How Today's DNC Roll Call Could Get Raucous

Both Sanders and Clinton will be given time to have their cases heard.

ByMEGHAN KENEALLY and RYAN STRUYK
July 26, 2016, 9:51 AM

PHILADELPHIA, Penn.— -- The first few hours of the Democratic National Convention were rowdy, with some delegates and supporters of Sen. Bernie Sanders jeering at several speakers. Day Two of the convention could be just as raucous on the floor.

The state roll call vote on the nomination, which is set to take place later today, will pose an even bigger opportunity for disgruntled Sanders supporters to show their displeasure with the presumptive nominee, Hillary Clinton.

Both Clinton and Sanders were placed into nomination for president at the DNC — largely a symbolic gesture for Sanders supporters. Each candidates' supporters will have 20 minutes of floor time to make speeches about their candidates.

In order to be placed for nomination, the candidates had to give their written approval to the convention secretary, along with 300 signatures, by 6 p.m. Monday. Sanders and Clinton did that.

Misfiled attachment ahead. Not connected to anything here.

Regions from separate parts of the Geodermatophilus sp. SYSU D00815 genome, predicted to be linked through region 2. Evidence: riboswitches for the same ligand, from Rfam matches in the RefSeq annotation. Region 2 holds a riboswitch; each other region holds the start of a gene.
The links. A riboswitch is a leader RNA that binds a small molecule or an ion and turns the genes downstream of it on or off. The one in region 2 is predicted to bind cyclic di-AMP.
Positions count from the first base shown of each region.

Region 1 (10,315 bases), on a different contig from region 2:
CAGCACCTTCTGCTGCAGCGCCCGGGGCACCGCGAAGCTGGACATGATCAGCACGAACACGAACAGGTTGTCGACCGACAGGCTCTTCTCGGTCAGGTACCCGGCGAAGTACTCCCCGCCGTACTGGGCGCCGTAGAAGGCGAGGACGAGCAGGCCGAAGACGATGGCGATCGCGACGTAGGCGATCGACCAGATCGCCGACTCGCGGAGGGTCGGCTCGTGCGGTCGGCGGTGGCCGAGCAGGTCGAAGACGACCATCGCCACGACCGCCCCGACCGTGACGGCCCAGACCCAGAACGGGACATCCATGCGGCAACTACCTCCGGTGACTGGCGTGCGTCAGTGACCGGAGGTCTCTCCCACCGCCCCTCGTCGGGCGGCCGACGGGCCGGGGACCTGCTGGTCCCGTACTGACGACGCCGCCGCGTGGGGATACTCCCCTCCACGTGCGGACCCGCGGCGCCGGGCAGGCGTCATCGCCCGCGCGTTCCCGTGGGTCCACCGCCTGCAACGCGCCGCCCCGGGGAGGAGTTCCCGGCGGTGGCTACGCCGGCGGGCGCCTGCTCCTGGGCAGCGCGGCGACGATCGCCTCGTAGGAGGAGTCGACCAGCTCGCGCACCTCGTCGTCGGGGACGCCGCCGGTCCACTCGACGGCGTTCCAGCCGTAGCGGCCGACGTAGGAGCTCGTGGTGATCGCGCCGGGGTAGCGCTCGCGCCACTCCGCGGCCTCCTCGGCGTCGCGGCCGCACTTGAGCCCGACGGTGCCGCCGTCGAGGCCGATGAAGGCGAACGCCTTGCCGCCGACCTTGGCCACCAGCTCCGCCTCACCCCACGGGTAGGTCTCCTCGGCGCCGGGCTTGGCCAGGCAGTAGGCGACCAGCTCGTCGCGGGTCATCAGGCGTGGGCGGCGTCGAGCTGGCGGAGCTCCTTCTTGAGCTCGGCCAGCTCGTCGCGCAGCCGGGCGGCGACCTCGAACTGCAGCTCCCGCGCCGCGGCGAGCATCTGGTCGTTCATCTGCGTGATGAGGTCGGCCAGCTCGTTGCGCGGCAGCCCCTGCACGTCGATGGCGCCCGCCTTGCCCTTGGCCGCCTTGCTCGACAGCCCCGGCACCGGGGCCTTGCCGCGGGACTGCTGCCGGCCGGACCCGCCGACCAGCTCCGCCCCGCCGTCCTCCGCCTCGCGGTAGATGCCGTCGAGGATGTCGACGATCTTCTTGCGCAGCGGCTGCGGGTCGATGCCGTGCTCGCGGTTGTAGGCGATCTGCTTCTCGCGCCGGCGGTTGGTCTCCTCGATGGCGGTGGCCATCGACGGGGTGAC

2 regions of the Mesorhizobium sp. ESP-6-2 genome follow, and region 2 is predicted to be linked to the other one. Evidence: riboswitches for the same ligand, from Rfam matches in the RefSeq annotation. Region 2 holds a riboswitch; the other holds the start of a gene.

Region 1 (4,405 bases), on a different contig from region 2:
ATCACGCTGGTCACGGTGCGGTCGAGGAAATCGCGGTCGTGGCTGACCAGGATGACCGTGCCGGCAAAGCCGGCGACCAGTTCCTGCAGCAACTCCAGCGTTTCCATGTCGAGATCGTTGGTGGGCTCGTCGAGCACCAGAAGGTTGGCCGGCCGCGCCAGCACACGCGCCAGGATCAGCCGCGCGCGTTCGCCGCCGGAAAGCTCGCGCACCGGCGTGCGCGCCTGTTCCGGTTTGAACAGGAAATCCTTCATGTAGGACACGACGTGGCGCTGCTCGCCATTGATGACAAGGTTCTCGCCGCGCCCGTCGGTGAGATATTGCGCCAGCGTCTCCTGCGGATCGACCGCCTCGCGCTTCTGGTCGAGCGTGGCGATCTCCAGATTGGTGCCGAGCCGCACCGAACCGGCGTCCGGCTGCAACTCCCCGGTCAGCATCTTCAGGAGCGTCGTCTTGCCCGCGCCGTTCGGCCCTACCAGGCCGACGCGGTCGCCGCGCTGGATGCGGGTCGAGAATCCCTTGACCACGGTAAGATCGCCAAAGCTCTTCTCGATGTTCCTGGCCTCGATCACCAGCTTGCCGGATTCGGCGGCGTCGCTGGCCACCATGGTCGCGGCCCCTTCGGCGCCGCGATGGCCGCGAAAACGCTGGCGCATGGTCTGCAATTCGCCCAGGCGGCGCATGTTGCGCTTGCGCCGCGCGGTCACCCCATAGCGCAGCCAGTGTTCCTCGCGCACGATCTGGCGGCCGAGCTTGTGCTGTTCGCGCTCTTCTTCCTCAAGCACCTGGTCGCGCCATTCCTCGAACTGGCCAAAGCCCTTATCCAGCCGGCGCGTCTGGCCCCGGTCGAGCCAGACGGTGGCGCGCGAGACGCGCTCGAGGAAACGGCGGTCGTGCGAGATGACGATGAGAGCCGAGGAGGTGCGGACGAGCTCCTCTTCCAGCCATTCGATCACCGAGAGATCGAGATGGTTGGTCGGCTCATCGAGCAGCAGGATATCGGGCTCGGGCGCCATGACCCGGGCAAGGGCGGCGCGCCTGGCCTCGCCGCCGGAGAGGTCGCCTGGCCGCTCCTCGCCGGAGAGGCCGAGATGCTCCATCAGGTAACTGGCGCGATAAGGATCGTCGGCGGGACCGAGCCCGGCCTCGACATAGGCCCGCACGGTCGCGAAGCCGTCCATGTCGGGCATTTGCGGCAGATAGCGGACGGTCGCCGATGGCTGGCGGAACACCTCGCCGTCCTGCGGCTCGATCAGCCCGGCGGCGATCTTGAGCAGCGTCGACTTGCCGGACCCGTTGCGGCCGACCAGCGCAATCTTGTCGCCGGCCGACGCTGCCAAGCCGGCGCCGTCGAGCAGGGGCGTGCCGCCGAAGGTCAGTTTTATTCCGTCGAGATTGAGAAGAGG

2008’s Roll Call

Eight years ago, after Clinton lost the primary contest to then-Sen. Barack Obama, at the convention she moved to stop the roll call and nominate him by acclamation.

“I move that the convention suspend the procedural rules and suspend the further conduct of the roll call vote. All votes cast by the delegates will be counted. And I move Sen. Barack Obama of Illinois be selected by this convention by acclamation as the nominee of the Democratic Party for president of the United States,” she said.

After that, it took just a quick “aye” voice vote for him to officially be the nominee of the Democratic Party.

That same gesture of party unity is expected from Sanders tonight.

The Theatrics of a Roll Call

Every state is called on alphabetically, and a selected delegate or official from each state will speak before announcing how the state’s delegate vote should be allocated.

Once Clinton secures 2,382 delegates, she’ll have enough to win the nomination.

At the Republican convention last week, there was a procedural move that swapped the order of the states so that Donald Trump reached the required number of delegates with the votes from his home state of New York.

His eldest son, Donald Trump Jr., who was a New York delegate, was the one to announce the state’s tally and give his dad the votes to win the party’s nomination.

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